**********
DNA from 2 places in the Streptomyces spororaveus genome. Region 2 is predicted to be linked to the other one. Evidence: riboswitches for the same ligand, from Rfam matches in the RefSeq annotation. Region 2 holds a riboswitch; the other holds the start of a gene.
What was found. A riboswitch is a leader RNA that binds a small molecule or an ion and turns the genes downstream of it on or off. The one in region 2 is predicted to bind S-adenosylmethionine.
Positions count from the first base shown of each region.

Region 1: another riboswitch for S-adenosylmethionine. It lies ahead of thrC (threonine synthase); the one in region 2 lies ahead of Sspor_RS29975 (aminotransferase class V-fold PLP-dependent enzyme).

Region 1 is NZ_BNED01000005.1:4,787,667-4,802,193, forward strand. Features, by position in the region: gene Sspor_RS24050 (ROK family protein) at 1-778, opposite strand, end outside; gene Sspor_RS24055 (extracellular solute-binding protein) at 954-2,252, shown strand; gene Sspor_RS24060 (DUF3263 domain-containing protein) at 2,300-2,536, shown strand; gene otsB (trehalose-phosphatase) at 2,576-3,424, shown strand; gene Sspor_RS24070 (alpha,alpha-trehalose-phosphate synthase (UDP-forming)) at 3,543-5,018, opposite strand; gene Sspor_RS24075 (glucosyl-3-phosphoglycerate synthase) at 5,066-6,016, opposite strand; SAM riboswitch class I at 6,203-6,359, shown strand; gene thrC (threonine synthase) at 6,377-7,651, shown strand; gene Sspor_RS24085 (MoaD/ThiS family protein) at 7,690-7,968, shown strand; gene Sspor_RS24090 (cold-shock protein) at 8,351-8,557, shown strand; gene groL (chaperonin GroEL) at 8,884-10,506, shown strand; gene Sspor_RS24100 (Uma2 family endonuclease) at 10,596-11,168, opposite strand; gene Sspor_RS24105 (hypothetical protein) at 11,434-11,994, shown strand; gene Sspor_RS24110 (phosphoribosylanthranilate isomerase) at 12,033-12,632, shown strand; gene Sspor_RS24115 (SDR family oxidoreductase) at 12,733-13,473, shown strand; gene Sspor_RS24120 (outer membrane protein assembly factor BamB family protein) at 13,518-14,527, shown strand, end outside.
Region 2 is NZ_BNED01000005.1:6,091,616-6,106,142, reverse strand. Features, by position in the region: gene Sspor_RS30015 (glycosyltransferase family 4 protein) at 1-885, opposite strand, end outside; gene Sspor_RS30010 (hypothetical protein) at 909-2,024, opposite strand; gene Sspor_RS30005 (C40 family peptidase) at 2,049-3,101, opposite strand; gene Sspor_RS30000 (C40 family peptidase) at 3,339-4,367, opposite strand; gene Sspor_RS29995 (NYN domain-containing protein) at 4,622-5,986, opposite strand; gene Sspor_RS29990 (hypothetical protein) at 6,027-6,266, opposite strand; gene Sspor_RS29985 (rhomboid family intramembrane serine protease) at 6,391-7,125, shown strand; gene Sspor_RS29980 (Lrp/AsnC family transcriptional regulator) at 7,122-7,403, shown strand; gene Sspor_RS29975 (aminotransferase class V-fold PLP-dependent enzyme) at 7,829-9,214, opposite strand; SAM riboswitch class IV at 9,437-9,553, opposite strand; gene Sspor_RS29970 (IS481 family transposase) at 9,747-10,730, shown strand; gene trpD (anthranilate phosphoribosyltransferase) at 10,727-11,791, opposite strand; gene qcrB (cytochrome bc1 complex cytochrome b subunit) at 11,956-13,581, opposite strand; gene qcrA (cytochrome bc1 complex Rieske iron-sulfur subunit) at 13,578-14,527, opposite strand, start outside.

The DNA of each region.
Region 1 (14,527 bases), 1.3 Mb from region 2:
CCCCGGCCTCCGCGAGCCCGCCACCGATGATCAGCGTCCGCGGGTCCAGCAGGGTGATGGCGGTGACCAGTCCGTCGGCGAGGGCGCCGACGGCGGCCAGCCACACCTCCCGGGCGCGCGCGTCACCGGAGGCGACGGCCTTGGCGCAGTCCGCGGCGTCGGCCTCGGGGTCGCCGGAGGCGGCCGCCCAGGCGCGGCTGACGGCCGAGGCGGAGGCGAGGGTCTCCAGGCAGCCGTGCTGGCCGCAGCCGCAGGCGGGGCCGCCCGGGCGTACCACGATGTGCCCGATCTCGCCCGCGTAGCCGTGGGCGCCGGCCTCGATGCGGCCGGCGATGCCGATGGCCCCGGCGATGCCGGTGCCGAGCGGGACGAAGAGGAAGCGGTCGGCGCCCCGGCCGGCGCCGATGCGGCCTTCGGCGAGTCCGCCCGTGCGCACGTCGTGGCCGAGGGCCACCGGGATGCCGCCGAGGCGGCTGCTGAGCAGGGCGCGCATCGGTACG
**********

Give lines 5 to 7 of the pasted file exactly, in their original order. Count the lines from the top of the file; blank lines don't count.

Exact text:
Region 1 is NZ_BNED01000005.1:4,787,667-4,802,193, forward strand. Features, by position in the region: gene Sspor_RS24050 (ROK family protein) at 1-778, opposite strand, end outside; gene Sspor_RS24055 (extracellular solute-binding protein) at 954-2,252, shown strand; gene Sspor_RS24060 (DUF3263 domain-containing protein) at 2,300-2,536, shown strand; gene otsB (trehalose-phosphatase) at 2,576-3,424, shown strand; gene Sspor_RS24070 (alpha,alpha-trehalose-phosphate synthase (UDP-forming)) at 3,543-5,018, opposite strand; gene Sspor_RS24075 (glucosyl-3-phosphoglycerate synthase) at 5,066-6,016, opposite strand; SAM riboswitch class I at 6,203-6,359, shown strand; gene thrC (threonine synthase) at 6,377-7,651, shown strand; gene Sspor_RS24085 (MoaD/ThiS family protein) at 7,690-7,968, shown strand; gene Sspor_RS24090 (cold-shock protein) at 8,351-8,557, shown strand; gene groL (chaperonin GroEL) at 8,884-10,506, shown strand; gene Sspor_RS24100 (Uma2 family endonuclease) at 10,596-11,168, opposite strand; gene Sspor_RS24105 (hypothetical protein) at 11,434-11,994, shown strand; gene Sspor_RS24110 (phosphoribosylanthranilate isomerase) at 12,033-12,632, shown strand; gene Sspor_RS24115 (SDR family oxidoreductase) at 12,733-13,473, shown strand; gene Sspor_RS24120 (outer membrane protein assembly factor BamB family protein) at 13,518-14,527, shown strand, end outside.
Region 2 is NZ_BNED01000005.1:6,091,616-6,106,142, reverse strand. Features, by position in the region: gene Sspor_RS30015 (glycosyltransferase family 4 protein) at 1-885, opposite strand, end outside; gene Sspor_RS30010 (hypothetical protein) at 909-2,024, opposite strand; gene Sspor_RS30005 (C40 family peptidase) at 2,049-3,101, opposite strand; gene Sspor_RS30000 (C40 family peptidase) at 3,339-4,367, opposite strand; gene Sspor_RS29995 (NYN domain-containing protein) at 4,622-5,986, opposite strand; gene Sspor_RS29990 (hypothetical protein) at 6,027-6,266, opposite strand; gene Sspor_RS29985 (rhomboid family intramembrane serine protease) at 6,391-7,125, shown strand; gene Sspor_RS29980 (Lrp/AsnC family transcriptional regulator) at 7,122-7,403, shown strand; gene Sspor_RS29975 (aminotransferase class V-fold PLP-dependent enzyme) at 7,829-9,214, opposite strand; SAM riboswitch class IV at 9,437-9,553, opposite strand; gene Sspor_RS29970 (IS481 family transposase) at 9,747-10,730, shown strand; gene trpD (anthranilate phosphoribosyltransferase) at 10,727-11,791, opposite strand; gene qcrB (cytochrome bc1 complex cytochrome b subunit) at 11,956-13,581, opposite strand; gene qcrA (cytochrome bc1 complex Rieske iron-sulfur subunit) at 13,578-14,527, opposite strand, start outside.

The DNA of each region.